Home Lifestyle 4K vs 8K vs Full HD: Tips for buying your next TV

4K vs 8K vs Full HD: Tips for buying your next TV

4K vs 8K vs Full HD: Tips for buying your next TV

Everywhere you turn, screens are getting bigger, and resolutions are getting higher. But the jumble of alphanumeric soup can be pretty disorienting, especially for those who are looking to buy their very first TV. What is 8K? You may wonder, and how does it compare to 4K and UHD? What about 1080p Full HD? Is it the same as 4K?

In that case, you’ve come to the right place. In this article, we will cover the basics of screen resolution, pixel density, and how these numbers all fit together. Nothing too complex or intimidating, just enough to make you feel confident in your choice.

First of all: What is resolution?

Screens are comprised of tiny dots called pixels, which join together to form the images we see on TV every day. Resolution refers to the number of pixels a screen can display, measured by width and height. For example, a screen that has 1,024 pixels horizontally, and 768 vertically would have a resolution of 1,024 x 768.

More pixels lead to higher resolutions and sharper images.

Image Credit: PCMag

What About these Acronyms?

SD =Standard Definition =640 x 480 = 480p

HD =High Definition =1280×720 =720p

Full HD =1920×1080 =1080p

QHD = Quad High Definition =2560×1440 =1440p =2K

UHD =Ultra High Definition =3840 x 2160=2160p =4K

8K = 7680 x 4320 =4320p

Do You Need 4K?

4K/ UHD/ Ultra HD is a huge display resolution found on premium TVs and computer monitors. 2160p is called 4K because the width is close to 4000 pixels. In other words, it offers four times the pixels of 1080p FHD or Full HD.

You’ll find 4K in most TVs nowadays – except some small TVs, which tend to cap out at Full HD resolution – and even in the majority of PC monitors, too.

The tech has become standardized to the point that you can be reasonably sure a 4K television you purchase now will be ready for the future, and it’s affordable enough to be compared directly with 1080p televisions in price.

With a fast enough internet connection, you can also stream 4K HDR video content from most major video streaming services, including Amazon, Google Play, iTunes, Netflix, and Vudu.

Isn’t 8K Coming Soon?

Actually, no. 8K resolution (7,680 by 4,320, four times the resolution of 4K) is already here for some high-end TVs, but it isn’t going to be a major factor for some time. There is no consumer content available in native 8K and there won’t be any for a while. If you spend the extra money on an 8K TV, you’ll be relying entirely on the TV’s upconversion process of 4K or lower resolution media, and that can’t be as good as native 8K content.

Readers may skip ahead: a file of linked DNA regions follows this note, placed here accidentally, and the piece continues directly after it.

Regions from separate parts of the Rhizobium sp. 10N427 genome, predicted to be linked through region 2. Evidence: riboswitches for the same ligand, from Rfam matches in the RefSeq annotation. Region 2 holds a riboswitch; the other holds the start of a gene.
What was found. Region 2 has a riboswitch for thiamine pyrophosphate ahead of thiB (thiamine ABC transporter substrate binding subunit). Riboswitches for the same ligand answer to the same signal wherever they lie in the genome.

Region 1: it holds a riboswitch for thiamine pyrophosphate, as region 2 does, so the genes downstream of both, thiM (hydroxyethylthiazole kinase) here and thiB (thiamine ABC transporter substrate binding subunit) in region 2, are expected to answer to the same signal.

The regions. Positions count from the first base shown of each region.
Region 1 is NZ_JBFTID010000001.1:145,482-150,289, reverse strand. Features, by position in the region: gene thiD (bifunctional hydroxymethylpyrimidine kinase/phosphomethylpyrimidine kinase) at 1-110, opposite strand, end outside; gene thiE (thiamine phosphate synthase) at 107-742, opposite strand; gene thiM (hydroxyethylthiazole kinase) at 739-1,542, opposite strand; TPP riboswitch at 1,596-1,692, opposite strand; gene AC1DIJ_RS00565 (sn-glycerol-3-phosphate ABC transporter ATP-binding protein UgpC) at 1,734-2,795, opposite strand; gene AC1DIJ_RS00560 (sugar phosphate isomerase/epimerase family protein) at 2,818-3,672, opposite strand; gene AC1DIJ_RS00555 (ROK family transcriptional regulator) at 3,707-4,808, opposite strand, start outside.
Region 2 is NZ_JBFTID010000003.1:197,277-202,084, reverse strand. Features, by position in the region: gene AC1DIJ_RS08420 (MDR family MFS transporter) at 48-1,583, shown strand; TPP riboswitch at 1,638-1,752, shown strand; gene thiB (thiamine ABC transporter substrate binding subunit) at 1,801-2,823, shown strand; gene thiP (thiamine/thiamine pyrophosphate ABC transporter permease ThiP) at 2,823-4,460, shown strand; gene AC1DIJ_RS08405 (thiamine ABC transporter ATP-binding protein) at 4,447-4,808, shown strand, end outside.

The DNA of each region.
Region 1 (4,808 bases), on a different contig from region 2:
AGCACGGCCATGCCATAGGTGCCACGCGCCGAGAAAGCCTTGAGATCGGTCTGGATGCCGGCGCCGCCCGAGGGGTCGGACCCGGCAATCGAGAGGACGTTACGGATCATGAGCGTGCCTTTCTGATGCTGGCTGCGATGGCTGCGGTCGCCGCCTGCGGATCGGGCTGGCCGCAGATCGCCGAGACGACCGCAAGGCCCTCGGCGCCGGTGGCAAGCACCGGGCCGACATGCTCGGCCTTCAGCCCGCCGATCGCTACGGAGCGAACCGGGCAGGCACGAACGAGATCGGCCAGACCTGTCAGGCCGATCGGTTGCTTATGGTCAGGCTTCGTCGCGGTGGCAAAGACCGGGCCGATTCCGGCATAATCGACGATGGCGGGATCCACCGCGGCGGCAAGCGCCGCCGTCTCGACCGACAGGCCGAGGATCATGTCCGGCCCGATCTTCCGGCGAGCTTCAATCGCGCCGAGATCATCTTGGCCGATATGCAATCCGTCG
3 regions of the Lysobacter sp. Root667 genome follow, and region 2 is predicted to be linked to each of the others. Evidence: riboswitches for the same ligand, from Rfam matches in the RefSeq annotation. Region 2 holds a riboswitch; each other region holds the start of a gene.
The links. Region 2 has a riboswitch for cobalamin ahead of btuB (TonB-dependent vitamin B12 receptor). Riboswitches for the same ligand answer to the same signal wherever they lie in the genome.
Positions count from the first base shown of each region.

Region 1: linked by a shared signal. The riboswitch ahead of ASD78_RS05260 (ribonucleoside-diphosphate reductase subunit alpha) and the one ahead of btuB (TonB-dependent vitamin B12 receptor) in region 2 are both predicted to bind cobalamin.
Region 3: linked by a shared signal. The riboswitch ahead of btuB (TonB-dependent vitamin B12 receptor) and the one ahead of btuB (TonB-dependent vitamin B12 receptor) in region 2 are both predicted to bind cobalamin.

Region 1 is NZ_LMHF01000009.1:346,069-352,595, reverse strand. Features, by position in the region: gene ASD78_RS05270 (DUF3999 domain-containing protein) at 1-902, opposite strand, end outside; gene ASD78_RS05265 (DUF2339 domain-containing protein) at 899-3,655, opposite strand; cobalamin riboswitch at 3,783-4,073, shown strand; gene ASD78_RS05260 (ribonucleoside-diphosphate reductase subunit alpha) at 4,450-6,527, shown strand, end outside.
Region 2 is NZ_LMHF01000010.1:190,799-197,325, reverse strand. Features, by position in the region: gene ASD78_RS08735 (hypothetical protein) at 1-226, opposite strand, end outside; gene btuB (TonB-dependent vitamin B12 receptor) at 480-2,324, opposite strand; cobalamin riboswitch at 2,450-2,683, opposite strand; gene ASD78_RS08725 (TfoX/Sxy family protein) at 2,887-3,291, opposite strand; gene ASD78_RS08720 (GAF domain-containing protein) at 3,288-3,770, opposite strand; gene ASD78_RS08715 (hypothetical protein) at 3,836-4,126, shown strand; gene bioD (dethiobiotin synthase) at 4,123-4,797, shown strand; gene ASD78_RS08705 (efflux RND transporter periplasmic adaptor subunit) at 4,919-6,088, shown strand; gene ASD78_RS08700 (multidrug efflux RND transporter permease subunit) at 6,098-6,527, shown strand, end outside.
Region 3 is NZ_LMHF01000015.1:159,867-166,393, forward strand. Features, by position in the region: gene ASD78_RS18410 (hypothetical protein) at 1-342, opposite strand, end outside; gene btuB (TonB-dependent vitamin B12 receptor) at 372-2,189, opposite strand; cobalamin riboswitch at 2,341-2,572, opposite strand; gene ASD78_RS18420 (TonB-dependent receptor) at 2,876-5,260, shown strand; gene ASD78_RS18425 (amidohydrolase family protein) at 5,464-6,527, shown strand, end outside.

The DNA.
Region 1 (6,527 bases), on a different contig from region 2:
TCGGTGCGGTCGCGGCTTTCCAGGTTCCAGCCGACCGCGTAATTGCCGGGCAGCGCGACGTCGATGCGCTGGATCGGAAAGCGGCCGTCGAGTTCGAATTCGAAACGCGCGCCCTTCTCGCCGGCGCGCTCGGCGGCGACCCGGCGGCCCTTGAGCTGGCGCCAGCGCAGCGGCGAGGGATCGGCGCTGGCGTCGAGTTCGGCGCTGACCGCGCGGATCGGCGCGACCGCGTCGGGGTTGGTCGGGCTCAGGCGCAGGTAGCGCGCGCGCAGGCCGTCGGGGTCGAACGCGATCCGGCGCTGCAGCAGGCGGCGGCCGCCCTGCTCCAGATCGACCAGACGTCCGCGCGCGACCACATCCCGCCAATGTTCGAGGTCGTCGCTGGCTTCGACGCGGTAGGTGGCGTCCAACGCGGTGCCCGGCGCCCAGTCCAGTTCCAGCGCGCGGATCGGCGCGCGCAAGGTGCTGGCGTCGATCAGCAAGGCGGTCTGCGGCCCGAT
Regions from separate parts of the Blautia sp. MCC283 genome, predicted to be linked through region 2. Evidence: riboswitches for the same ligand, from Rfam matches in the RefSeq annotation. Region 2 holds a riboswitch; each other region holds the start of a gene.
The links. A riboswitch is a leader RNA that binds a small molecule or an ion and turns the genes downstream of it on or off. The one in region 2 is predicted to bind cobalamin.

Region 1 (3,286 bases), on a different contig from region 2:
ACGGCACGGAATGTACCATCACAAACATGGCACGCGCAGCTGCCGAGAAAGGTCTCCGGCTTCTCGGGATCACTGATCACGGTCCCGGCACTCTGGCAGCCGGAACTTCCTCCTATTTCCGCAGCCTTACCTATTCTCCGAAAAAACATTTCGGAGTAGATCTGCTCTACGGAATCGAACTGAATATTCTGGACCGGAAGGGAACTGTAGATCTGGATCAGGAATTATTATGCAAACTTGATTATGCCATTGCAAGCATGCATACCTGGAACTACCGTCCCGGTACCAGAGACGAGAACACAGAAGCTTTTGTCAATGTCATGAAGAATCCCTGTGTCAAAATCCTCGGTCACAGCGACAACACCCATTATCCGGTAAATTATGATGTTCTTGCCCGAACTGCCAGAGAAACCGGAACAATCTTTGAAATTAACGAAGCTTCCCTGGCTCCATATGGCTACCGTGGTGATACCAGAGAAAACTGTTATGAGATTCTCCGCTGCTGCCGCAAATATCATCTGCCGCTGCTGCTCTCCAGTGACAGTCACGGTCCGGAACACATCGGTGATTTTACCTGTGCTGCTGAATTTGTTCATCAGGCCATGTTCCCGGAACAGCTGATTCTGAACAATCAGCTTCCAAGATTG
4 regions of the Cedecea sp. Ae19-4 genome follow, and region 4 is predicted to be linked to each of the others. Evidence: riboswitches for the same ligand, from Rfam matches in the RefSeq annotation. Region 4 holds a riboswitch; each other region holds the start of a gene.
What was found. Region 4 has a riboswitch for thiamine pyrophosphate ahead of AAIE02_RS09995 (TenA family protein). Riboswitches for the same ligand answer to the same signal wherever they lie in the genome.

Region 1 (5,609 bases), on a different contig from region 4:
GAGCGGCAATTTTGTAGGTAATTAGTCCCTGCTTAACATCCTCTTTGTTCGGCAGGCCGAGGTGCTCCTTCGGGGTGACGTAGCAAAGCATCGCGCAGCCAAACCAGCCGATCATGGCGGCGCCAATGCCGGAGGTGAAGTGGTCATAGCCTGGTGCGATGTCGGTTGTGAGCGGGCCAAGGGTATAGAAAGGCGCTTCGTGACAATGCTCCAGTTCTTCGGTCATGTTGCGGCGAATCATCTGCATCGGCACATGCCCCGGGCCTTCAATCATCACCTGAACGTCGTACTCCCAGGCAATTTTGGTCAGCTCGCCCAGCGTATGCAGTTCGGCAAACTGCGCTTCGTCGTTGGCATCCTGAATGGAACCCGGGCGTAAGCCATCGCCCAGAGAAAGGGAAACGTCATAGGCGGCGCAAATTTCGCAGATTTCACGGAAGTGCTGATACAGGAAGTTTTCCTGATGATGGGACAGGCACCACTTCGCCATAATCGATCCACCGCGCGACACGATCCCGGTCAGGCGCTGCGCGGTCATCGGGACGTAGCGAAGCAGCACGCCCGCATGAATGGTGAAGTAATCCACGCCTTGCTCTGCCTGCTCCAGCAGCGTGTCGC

But keep in mind that more pixels don’t necessarily mean a better picture. There are other aspects of picture quality, such as contrast and color, that are equally important and must be taken into account. 

What About HDR?

HDR stands for ‘High Dynamic Range’. The term originates in photography, and refers to a technique to heighten a picture’s dynamic range – the contrast levels between the brightest whites and the darkest blacks. HDR allows for much finer detail in the shades in between those light and dark colors.

Think of it this way: 4K determines the number of pixels in your video, while HDR determines how much light and color each pixel can display. Not all 4K content is HDR, but when it is, and your TV can handle it, it looks much better because of that wider reach of light and color.

Image Credit: Whathifi.com

Can You Watch High Resolution Videos on Lower Resolution Screens?

Regardless of what your screen resolution is, you can watch any video on it, no matter the video’s resolution (higher or lower). However, if the video you want to watch has a higher resolution than that of your display, your device converts the video’s resolution to one that fits the resolution of your display. This is called downsampling.

For example, if you want to watch a video with a 4K resolution on a 720p screen, that video is shown at 720p resolution, because that is all that your screen can offer.


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